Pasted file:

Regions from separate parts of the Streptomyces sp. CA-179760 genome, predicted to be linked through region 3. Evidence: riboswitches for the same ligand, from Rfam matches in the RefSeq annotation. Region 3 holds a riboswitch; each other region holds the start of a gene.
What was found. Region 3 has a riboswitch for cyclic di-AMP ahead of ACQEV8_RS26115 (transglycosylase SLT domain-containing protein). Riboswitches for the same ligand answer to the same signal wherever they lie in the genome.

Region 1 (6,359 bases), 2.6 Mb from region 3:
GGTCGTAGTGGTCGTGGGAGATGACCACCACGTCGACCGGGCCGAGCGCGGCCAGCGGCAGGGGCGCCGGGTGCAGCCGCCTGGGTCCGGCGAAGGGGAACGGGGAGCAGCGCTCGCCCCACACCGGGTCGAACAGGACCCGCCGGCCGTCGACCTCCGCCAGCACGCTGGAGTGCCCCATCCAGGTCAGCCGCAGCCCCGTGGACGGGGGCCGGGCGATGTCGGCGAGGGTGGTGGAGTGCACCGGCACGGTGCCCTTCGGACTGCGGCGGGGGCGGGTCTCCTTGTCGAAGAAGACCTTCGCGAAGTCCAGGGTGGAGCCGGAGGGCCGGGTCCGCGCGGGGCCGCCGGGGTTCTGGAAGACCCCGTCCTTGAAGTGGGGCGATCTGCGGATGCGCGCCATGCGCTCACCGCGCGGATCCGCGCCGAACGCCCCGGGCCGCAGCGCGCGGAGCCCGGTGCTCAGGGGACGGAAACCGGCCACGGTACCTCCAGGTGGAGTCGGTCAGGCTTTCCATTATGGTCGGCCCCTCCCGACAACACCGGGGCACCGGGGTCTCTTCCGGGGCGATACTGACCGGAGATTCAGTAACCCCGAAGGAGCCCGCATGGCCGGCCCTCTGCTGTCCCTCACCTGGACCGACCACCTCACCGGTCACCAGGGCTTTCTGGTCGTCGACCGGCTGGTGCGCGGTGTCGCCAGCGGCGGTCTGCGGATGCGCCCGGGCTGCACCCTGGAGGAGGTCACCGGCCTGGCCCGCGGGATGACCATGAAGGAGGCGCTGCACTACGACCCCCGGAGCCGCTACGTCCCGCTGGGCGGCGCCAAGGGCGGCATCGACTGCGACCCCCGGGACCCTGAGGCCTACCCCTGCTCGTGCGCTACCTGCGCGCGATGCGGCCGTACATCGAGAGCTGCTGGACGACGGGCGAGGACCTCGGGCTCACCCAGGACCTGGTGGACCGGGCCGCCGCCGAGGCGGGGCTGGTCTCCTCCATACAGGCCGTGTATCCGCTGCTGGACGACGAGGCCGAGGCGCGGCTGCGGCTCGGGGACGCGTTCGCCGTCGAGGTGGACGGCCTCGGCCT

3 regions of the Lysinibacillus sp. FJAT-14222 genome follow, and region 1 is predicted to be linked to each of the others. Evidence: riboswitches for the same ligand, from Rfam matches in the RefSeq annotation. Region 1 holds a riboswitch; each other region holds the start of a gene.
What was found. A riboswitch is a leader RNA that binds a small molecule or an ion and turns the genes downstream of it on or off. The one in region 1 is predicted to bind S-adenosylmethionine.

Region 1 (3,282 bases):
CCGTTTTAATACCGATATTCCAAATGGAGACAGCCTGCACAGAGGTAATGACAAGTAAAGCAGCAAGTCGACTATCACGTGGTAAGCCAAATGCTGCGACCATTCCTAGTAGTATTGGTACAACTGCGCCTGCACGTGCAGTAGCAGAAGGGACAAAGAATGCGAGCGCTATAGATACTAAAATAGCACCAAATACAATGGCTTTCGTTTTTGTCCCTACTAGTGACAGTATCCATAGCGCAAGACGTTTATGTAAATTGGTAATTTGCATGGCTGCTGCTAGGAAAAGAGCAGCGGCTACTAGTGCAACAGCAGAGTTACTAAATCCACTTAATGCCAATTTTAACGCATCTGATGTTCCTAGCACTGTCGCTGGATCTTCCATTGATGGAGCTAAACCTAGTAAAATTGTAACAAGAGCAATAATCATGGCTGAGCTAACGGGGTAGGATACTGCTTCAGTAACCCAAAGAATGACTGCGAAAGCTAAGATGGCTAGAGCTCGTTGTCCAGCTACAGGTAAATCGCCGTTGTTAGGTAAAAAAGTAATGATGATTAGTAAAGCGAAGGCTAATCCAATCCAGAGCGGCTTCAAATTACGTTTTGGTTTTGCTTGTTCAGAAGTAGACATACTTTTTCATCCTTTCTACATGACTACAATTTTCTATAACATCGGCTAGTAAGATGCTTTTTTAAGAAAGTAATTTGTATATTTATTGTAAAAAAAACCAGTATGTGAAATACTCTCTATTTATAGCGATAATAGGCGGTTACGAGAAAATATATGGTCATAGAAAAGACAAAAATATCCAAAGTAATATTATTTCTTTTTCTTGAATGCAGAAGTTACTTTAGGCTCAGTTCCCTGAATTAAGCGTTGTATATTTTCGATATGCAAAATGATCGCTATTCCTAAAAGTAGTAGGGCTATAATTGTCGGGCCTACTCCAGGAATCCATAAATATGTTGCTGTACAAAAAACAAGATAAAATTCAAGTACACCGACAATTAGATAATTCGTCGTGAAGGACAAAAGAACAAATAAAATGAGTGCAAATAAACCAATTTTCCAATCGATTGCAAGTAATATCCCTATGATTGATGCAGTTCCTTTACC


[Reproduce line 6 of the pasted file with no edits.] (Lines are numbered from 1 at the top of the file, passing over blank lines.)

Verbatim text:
What was found. A riboswitch is a leader RNA that binds a small molecule or an ion and turns the genes downstream of it on or off. The one in region 1 is predicted to bind S-adenosylmethionine.